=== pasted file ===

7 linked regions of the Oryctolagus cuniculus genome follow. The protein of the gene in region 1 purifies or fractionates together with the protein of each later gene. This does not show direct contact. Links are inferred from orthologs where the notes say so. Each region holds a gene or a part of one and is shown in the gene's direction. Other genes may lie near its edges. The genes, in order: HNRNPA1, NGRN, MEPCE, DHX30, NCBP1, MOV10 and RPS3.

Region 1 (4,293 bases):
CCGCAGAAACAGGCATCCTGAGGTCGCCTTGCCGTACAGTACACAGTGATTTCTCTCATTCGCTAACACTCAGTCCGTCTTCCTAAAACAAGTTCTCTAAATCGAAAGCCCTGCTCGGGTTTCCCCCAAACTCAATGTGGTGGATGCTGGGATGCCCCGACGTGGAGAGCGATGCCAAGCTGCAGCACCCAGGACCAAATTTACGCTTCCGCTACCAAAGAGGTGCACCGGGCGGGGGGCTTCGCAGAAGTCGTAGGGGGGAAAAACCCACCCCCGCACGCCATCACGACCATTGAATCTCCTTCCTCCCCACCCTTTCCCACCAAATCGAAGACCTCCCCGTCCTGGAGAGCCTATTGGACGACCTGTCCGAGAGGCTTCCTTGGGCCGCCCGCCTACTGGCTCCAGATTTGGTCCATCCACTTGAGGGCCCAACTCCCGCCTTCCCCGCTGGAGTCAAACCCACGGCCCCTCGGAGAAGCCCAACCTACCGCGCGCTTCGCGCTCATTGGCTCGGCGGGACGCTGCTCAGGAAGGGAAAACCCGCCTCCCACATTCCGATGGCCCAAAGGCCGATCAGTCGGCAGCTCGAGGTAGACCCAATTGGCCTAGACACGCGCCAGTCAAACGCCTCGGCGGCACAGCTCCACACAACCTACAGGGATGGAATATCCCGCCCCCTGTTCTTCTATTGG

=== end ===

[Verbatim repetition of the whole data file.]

7 linked regions of the Oryctolagus cuniculus genome follow. The protein of the gene in region 1 purifies or fractionates together with the protein of each later gene. This does not show direct contact. Links are inferred from orthologs where the notes say so. Each region holds a gene or a part of one and is shown in the gene's direction. Other genes may lie near its edges. The genes, in order: HNRNPA1, NGRN, MEPCE, DHX30, NCBP1, MOV10 and RPS3.

Region 1 (4,293 bases):
CCGCAGAAACAGGCATCCTGAGGTCGCCTTGCCGTACAGTACACAGTGATTTCTCTCATTCGCTAACACTCAGTCCGTCTTCCTAAAACAAGTTCTCTAAATCGAAAGCCCTGCTCGGGTTTCCCCCAAACTCAATGTGGTGGATGCTGGGATGCCCCGACGTGGAGAGCGATGCCAAGCTGCAGCACCCAGGACCAAATTTACGCTTCCGCTACCAAAGAGGTGCACCGGGCGGGGGGCTTCGCAGAAGTCGTAGGGGGGAAAAACCCACCCCCGCACGCCATCACGACCATTGAATCTCCTTCCTCCCCACCCTTTCCCACCAAATCGAAGACCTCCCCGTCCTGGAGAGCCTATTGGACGACCTGTCCGAGAGGCTTCCTTGGGCCGCCCGCCTACTGGCTCCAGATTTGGTCCATCCACTTGAGGGCCCAACTCCCGCCTTCCCCGCTGGAGTCAAACCCACGGCCCCTCGGAGAAGCCCAACCTACCGCGCGCTTCGCGCTCATTGGCTCGGCGGGACGCTGCTCAGGAAGGGAAAACCCGCCTCCCACATTCCGATGGCCCAAAGGCCGATCAGTCGGCAGCTCGAGGTAGACCCAATTGGCCTAGACACGCGCCAGTCAAACGCCTCGGCGGCACAGCTCCACACAACCTACAGGGATGGAATATCCCGCCCCCTGTTCTTCTATTGG